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KENYA: Kisumu, Novartis partner to boost drugs accessibility

By Robert Ojwang’ with Kenya News Agency

Kisumu County has initiated talks with Novartis – the world’s leading pharmaceutical company to promote cooperation between the two entities in boosting pharmaceuticals production and access to drugs.

Governor Anyang’ Nyong’o said that the potential partnership would strengthen health care services in the Lake Region Economic Block, following a visit at his office by senior managers from Novartis International.

The Switzerland based firm has made remarkable milestones in the medical sector and was among the companies that successfully produced Covid-19 vaccines and generic drugs to treat sickle cell disease (SCD), due to its advanced pharmaceutical production infrastructure.

Nyong’o valued Novartis’s activities in the country and welcomed the group’s support in the sickle-cell anemia programme, as the County is currently constructing comprehensive cancer and hematological Center, at the Jaramogi Oginga Odinga Teaching and Referral Hospital (JOOTRH).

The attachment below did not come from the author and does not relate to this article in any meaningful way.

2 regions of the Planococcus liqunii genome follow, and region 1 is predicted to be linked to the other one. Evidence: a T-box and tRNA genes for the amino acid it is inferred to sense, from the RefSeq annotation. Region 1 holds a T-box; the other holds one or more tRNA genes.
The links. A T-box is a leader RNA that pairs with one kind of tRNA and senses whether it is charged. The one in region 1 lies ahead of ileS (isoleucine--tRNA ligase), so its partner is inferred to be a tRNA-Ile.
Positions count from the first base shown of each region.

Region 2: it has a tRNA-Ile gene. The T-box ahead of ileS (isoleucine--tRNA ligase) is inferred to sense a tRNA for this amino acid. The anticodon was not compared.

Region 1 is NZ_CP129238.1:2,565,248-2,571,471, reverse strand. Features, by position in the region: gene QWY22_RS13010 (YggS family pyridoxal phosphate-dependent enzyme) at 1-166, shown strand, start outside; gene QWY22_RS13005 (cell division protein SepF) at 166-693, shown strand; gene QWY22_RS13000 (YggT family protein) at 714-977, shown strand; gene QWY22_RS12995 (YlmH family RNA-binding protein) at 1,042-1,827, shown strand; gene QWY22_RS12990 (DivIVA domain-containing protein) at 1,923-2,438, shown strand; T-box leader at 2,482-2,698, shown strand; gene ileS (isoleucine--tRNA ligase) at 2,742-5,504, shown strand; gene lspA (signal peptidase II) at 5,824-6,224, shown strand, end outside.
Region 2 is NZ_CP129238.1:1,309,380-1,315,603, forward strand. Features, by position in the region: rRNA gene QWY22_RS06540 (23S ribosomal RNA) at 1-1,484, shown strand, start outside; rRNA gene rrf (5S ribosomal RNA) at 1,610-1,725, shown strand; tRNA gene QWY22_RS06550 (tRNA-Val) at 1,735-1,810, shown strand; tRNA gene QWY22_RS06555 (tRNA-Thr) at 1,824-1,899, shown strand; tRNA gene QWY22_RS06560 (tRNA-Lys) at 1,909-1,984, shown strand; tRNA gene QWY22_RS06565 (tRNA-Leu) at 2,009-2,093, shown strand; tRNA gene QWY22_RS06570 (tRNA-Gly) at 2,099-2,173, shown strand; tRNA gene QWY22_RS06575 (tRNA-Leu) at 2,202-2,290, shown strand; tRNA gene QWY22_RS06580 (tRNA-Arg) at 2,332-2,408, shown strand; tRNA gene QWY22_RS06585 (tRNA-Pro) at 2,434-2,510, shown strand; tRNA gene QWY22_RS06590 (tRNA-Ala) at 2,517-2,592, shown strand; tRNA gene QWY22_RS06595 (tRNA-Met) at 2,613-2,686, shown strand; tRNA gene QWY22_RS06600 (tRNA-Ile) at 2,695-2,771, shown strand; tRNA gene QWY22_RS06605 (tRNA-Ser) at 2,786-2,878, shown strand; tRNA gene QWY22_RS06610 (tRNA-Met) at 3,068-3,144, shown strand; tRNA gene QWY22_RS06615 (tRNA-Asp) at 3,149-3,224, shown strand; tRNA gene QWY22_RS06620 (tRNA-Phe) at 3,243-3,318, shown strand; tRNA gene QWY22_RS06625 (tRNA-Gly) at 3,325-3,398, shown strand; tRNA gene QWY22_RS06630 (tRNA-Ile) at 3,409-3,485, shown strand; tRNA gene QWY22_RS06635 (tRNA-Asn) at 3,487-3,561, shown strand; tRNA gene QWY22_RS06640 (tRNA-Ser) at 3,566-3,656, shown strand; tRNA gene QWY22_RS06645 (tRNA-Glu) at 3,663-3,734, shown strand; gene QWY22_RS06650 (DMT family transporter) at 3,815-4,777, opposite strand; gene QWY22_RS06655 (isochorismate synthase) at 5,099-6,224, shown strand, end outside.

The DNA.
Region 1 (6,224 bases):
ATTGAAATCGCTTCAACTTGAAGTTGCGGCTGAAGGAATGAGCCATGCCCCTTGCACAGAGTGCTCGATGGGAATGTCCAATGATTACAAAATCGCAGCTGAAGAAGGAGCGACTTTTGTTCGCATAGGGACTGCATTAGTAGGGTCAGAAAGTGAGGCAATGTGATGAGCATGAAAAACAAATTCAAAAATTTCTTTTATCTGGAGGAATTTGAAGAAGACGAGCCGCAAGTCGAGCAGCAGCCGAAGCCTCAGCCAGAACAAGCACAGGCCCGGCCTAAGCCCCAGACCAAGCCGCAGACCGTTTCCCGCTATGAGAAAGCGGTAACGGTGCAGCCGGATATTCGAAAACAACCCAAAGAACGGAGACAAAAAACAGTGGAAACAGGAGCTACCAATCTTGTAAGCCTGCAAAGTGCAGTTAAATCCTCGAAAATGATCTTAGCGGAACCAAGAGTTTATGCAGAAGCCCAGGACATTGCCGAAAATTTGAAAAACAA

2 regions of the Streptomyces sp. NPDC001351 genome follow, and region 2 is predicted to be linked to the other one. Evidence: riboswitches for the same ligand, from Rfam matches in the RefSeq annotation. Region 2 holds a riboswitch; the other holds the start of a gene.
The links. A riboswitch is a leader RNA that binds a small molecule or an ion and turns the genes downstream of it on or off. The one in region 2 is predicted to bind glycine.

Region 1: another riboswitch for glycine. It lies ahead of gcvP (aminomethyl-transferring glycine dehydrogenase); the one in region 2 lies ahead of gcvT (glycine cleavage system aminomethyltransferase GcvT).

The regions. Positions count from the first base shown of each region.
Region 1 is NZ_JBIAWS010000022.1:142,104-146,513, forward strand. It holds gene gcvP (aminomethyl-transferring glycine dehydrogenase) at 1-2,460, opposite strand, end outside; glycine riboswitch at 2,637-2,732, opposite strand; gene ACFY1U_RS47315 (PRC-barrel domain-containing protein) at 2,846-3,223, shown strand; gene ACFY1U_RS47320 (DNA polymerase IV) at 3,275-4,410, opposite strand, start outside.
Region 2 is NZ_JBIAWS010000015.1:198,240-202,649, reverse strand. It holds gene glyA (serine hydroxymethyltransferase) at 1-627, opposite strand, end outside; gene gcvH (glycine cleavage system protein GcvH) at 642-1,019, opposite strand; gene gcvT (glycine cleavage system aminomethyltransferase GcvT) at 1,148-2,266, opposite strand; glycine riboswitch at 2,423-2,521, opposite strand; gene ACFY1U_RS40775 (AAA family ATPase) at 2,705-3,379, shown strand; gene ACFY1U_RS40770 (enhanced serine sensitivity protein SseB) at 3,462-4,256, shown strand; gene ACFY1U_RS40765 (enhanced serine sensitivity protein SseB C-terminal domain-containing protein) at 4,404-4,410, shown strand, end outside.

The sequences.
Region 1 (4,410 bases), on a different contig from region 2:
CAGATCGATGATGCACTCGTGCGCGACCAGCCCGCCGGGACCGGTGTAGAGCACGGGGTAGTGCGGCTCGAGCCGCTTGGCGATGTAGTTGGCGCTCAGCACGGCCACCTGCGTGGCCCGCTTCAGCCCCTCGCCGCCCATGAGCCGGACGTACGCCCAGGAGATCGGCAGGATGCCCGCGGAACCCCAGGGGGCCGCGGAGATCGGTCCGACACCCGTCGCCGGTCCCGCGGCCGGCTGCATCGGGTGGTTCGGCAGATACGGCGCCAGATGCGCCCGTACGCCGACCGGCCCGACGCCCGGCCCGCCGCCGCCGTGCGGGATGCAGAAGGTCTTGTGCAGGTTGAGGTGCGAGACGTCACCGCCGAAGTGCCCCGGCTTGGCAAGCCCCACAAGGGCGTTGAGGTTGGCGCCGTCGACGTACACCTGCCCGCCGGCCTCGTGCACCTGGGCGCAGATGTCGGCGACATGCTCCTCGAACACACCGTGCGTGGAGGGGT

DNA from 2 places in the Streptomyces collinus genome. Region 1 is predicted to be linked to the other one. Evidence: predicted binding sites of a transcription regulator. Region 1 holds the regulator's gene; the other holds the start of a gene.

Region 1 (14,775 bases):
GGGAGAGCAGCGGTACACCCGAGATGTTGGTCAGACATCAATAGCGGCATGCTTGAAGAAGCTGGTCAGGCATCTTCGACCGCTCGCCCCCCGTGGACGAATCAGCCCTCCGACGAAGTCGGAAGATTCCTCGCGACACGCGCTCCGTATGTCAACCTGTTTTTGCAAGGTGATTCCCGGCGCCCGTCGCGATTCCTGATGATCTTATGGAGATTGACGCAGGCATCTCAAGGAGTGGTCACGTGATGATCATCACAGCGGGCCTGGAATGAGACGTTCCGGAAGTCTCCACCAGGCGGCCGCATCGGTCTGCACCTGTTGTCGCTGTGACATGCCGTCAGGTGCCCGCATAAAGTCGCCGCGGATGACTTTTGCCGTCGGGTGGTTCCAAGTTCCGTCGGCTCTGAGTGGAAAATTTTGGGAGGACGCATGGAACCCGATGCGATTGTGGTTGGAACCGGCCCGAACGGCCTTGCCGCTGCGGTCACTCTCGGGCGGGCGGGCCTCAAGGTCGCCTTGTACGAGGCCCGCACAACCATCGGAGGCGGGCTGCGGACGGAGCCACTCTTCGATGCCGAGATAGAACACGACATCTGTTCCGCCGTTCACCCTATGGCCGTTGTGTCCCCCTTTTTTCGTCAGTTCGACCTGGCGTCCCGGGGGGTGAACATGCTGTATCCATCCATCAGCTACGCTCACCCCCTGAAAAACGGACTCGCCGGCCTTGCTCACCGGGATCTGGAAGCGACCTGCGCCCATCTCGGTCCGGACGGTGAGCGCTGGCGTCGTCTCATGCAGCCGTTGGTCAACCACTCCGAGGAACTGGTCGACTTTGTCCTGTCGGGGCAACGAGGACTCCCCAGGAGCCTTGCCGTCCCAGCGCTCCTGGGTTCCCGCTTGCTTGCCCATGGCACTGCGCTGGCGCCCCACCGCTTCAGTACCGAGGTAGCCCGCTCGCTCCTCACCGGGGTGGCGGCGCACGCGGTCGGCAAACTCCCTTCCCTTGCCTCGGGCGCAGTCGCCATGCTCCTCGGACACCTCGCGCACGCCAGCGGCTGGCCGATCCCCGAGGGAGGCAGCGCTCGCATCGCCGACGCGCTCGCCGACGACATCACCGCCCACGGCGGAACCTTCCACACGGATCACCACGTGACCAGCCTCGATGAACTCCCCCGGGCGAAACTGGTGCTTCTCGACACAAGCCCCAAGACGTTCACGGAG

Novartis specializes in cardio renal metabolic, pain, oncology and kidney transplant and ophthalmology pharmaceuticals globally.

In Kisumu, the firm intends to establish a pharmaceutical company, enhance medical research on SCD and oncology as well as strengthening community health systems in the area.

Leading the delegation in Kisumu was Dr. Lutz Hegemann, Novartis Foundation Group, Head of Corporation Affairs and Global Health, together with the firm’s Country President and Head of Novartis in Sub-Saharan Africa, Ms. Racey Muchilwa.

With the high prevalence of SCD in the lakeside region, the partnership plans to prioritize the provision of sickle cell and neuroscience drugs, as well as medicine intended for treating multiple sclerosis and epilepsy.

Kisumu records about 1,500 children born annually with sickle-cell anemia and out of every 10 births, three are carriers of the gene.

50 per cent of children born with this condition die before reaching five (5) years, translating to a 30 per cent mortality rate, compared to one per cent in developed countries.

“We have set up systems for children born with sickle-cell to benefit from basic pharmacological products, however, the way forward is gene therapy and other new innovation,” Dr. Hegemann said.

In a significant medical development, Novartis developed the Crizanlizumab drug to compound the treatment of sickle cell ailments, besides the use of hydroxycarbamide tablets and regular blood transfusions. Over 100 million people living with SCD globally.

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